Rivalry tradition spurs
annual dental challenge

BUSINESS

room, Michigan
Players - Auditions
sand Clowns, 7 p.m.
., Rm 2518.
Cinema - Mass
30 p.m., Michigan
ial Workers - 12
Building
rmore
arning Center -
egin, 663-3336 for
Voyages: Tunes and
- "Nonsense and
s", Ann Arbor Public
30 p.m., 343 South
Free Square and Round
ssons, 7:30 p.m.,
nion.
Center Courses -
Lotus, 8:30 a.m., 3001
to Computing, 9
2 SEB, MacIntosh
s, 1 p.m., 3001 SEB.
o Nicotine", Health
2 p.m., 207 Fletcher
air Clinic- 7 p.m.,
nt of Recreational
RB.
Cinema
a (Paul Schrader,
m at the Michigan
'he intriguing look at
work of one of Japan's
uental writers, Yukio
A man who committed
at the height of his
ith a soundtrack by
lass to compliment
nematography.

(Continued from Page 1)
wondering if these archrivals weren't
really, well, old softies. One
Wolverine student adjusted her dis-
play so that an OSU student could
use a better posterboard. And UM
student Domenica Ciaglia received
sideline hints on how to better sam-
ple gum tissue from Buckeye
professor Dr. Kathleen Schroeder.
Illegal practices? Worthy of penal-
ties?
"No," said Ciaglia, "because it's
not so much the competition we're
here for - it's the chance to show
off and communicate the findings of
our research with other students."
MAYBE that's why Loesche
seemed undaunted by the final score:
OSU 51-UM 49. True, the Buckeyes
won only by the skin of their, uh,
teeth. But the true importance of the
research, Loesche said, "is that in
dentistry, research has been seen to
pay off in controlling disease. The
incidence of decay has actually de-
clined in recent years."
And the incentive to maintain the
True Stories (David Byrne,
1986) 9:30 pm at the Michigan
Theater. David Byrne takes a look
at a small suburb in southern
Texas called Virgil. He comments
on shopping malls, computer
companies, highways, cars,
marraige, and country music.
With music by the Talking Heads.
Send announcements of up-
coming events to "The List," c/o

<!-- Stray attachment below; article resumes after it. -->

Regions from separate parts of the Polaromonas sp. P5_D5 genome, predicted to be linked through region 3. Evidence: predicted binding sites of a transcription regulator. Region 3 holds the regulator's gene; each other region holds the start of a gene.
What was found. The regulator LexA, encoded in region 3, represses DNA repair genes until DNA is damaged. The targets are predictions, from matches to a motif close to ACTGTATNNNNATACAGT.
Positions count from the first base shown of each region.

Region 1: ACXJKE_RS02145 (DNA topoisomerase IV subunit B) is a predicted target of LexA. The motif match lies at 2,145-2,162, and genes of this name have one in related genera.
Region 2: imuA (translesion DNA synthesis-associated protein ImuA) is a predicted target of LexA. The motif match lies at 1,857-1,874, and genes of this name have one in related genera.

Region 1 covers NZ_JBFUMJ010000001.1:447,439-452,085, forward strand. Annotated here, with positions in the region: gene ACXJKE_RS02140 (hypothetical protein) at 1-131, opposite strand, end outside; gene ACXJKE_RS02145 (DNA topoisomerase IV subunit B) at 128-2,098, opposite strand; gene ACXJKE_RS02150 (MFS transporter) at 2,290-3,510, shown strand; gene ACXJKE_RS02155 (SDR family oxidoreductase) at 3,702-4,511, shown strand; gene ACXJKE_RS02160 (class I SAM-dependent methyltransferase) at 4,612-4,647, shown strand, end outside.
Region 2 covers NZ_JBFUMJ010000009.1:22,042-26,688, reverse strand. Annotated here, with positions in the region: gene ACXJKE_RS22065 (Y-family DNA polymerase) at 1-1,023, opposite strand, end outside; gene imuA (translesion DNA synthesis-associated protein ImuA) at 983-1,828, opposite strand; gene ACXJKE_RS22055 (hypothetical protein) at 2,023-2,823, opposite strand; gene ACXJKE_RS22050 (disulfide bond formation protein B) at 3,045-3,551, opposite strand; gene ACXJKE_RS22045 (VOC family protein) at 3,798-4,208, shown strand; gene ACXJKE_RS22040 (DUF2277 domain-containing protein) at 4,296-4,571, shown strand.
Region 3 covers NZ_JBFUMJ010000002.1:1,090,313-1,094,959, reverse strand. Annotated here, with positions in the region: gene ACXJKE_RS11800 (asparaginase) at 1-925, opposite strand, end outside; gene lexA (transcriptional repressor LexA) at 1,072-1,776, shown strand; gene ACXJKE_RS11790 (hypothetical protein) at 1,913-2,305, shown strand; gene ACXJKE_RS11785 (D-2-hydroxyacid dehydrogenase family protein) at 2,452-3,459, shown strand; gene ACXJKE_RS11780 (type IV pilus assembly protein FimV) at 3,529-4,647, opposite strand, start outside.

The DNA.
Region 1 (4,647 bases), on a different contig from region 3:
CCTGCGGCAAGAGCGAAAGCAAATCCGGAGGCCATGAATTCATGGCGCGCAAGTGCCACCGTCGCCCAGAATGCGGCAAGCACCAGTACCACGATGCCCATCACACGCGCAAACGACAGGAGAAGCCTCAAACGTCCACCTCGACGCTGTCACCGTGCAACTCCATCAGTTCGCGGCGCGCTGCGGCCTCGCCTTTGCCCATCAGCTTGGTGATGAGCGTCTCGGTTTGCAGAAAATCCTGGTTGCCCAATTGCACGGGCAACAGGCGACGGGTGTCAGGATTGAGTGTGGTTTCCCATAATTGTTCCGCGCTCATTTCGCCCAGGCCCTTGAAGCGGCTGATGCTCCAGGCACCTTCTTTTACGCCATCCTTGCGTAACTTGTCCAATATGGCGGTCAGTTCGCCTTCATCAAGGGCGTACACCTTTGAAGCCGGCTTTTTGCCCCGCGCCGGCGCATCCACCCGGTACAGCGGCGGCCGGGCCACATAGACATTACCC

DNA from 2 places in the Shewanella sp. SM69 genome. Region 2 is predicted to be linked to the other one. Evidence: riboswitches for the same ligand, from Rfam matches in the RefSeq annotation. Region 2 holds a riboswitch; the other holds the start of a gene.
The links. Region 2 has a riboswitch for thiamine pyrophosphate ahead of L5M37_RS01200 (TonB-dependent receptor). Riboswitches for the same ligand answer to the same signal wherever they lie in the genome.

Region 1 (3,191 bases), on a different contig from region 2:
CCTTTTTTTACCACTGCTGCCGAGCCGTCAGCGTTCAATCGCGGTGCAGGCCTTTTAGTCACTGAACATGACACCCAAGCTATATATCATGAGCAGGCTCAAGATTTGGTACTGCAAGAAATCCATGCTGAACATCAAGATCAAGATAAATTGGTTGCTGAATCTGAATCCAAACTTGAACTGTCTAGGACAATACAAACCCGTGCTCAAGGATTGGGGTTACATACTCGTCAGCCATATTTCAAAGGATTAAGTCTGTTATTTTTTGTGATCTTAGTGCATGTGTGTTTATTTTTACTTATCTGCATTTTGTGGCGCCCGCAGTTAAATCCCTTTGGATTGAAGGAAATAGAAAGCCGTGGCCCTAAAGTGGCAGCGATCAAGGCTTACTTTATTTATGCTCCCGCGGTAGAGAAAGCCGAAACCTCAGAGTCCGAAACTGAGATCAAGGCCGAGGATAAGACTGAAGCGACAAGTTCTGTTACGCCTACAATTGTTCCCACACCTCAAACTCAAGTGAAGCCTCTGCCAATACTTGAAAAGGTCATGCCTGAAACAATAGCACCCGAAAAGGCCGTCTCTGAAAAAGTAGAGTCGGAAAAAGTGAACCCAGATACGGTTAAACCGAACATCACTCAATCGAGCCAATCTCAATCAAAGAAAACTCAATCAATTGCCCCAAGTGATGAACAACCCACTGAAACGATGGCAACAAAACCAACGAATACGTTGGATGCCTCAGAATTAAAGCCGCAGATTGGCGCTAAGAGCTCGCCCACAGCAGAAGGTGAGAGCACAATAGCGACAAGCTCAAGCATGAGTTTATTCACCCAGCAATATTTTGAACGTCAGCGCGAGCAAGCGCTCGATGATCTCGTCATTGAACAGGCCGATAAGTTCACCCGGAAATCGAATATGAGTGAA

The Michigan Daily, 420
Maynard St., Ann Arbor, Mich.,
48109. Include all pertinent in-
formation and a contact phone
number. We must receive an-
nouncements for Fri4ay and
Sunday events at least two weeks
before the event, and announ-
cements for weekday events
must be received at least two
days before the event.

dental rivalry is equally beneficial,
because University dental professors
will place more emphasis on student
research in the coming years,
Loesche said.
But for 1987, at least, Michigan
dental fans will have to get used to
the idea of OSU being the first home
of the shiny new Michigan-Ohio
State Student Research Duel Plaque.
Plaque? As in...?
"Well," smiled Loesche, "we
wanted to have some fun with it,
you know."

I

Baxter Healthcare Corporation
Management Services Division
cordially invites
all prospective graduates to an informational
meeting regarding associate consultant positions
in this Fortune 100 healthcare corporation.
Meeting will be held on Oct. 1st, from 7-9 p.m.
in Wolverine Room A-C. If you are interested
in an exciting and challenging career in healthcare
consulting, please attend our reception and bring
your resume for consideration on our closed
interview schedule.
Management Services Division
Baxter

l__.

Alpha Kappa Psi Presents
K. Larry Hastie
Executive Vice President
Investment Banking
Michigan, National Corporation
Speaking On:
Career Opportunities In Banking...
An Industry In Transition
Monday, September 21, 1987
4:30 Hale Auditorium
-In the Business School-
Reception In The Executive Lounge To Follow

A
14

r
w
1
i
9
Y
1
a
Y
1
t
i
1
1
t
f
1

We're Banking
on your
Career Success.
e are Manufacturers National Corporation, a major Detroit-based regional bank
holding company with assets of $8.1 billion. Our corporation provides a wide varie-
ty of financial services to customers world-wide through its ownership of eleven banks and
other banking related subsidiaries.
Representatives of Manufacturers National Bank of Detroit (our principal subsidiary)
will be conducting campus interviews for positions within the Metro Detroit area at the
University of Michigan for the College of Literature, Science and the Arts on Wednesday,
October 21, 1987.
They will seek individuals who have a Bachelors degree in a business related field.
High acedemic achievement in accounting and finance preferred. We offer a wide variety
of exciting and challenging career opportunities for:
" Cost & Financial Analysts in our Controllers Department
" Corporate Trust Representatives and Analysts in our Trust Department
" Examiners in the Audit Department
Formal training opportunities are also available for:
" Credit Analysts in our Credit Department
" Branch Management Trainees in our Retail Services Department
" Programmer Trainees in the Systems Department
Explore the career possibilities with us. Contact your placement office to arrange an on-
campus interview.

You'll find a new attitude at Michigan National Bank. One that's innovative...progressive, with a
commitment to superior products and services.
Our goals are ambitious, so our people have to be, too. Michigan National people are called on to
act less as employees and more as entrepreneurs, taking the initiative to make their own successes.
Bring us vour enthusiasm. education and talent and we can provide you with unique challenges,

Back to Top

© 2020 Regents of the University of Michigan